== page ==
How to Deal
This is a tough one, but you have to decide what you’re willing to fight for. While the annual inspection is not the best time to let your class slack, it’s also not fair to portray everything as perfect.
Try networking with the ministry officials while they’re there and schedule a meeting to express your concerns—but frame it as a culture exchange (to learn from each other) instead of a confrontation. Or, determine who might actually listen and have influence over these issues, reach out to him or her, and schedule a time outside of school hours to offer your honest input and feedback.
Unfortunately, many times, very little is done and appearances and photo ops continue while bigger issues get overlooked. The likely reality is you will be most helpful simply by teaching, but won’t be able to change a thing in the system. You will need to decide if you're OK with this.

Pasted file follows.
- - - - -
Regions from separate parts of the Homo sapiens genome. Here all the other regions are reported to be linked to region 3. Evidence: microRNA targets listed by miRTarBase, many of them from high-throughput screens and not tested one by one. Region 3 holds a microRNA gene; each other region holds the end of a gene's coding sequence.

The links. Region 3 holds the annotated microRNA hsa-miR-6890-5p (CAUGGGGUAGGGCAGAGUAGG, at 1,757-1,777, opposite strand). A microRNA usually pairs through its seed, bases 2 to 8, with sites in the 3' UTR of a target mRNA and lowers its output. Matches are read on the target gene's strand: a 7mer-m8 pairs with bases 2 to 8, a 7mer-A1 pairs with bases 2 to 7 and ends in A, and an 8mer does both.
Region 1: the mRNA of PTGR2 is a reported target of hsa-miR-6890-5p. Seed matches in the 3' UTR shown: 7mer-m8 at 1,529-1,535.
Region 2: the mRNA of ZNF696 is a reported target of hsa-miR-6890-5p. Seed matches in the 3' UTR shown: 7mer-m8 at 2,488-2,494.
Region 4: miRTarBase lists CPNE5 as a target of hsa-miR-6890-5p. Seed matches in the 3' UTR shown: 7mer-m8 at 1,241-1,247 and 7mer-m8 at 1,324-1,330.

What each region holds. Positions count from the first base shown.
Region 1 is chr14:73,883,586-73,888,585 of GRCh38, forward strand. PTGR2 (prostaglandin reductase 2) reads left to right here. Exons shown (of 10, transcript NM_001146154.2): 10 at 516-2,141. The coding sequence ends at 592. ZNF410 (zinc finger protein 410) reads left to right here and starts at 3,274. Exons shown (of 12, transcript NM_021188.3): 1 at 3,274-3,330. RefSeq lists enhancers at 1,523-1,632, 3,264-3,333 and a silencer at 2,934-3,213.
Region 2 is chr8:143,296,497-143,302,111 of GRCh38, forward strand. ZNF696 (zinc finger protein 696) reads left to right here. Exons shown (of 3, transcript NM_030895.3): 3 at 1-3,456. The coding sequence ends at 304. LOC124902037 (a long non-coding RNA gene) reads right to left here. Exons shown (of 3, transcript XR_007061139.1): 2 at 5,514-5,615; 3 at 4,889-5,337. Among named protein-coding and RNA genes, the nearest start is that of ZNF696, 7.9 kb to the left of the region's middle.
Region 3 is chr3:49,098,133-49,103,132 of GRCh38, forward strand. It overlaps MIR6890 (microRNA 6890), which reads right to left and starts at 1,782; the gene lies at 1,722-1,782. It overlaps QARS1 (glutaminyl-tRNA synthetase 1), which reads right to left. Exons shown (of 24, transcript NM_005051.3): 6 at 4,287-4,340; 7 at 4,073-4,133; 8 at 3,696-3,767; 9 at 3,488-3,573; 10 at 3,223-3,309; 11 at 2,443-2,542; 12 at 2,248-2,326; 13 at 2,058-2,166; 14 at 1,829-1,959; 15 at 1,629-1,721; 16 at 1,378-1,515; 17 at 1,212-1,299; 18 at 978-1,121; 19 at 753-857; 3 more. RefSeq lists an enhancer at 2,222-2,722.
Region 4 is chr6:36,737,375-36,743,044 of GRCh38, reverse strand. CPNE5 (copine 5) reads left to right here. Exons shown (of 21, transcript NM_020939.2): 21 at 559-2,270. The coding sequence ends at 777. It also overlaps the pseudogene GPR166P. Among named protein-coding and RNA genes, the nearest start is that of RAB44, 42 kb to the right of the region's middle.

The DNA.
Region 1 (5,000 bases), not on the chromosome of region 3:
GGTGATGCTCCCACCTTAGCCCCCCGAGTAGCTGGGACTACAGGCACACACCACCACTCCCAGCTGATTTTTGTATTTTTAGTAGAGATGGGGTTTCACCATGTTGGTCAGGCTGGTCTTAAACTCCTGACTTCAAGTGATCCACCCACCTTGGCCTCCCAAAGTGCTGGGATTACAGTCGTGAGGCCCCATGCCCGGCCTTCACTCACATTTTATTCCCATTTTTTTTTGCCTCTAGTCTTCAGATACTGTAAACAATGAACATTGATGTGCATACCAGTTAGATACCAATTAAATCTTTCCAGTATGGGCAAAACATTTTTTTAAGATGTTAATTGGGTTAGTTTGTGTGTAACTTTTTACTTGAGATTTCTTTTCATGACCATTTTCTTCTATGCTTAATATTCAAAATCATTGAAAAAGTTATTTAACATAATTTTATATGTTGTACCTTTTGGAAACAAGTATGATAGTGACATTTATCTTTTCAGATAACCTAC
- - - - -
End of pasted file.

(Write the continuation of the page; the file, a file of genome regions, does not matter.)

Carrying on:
Schemes and Set Ups
You’re volunteering at an orphanage for a few weeks where many foreigners come for a day to play with the kids, when you start to notice something unexpected—the children actually have parents, and they stop by every week to pick up a paycheck from the head of the organization. The kids are instructed to tell stories about their hardship, winning the hearts of the short-term volunteers, while the parents collect money for allowing their kids to stay there. Meanwhile, the donations from foreign agencies and individuals are rolling in, and everyone believes their money is going to a good cause.
How to Deal
I wish I could say this wasn’t the case, but these kinds of schemes happen in the development world way more often than you may think.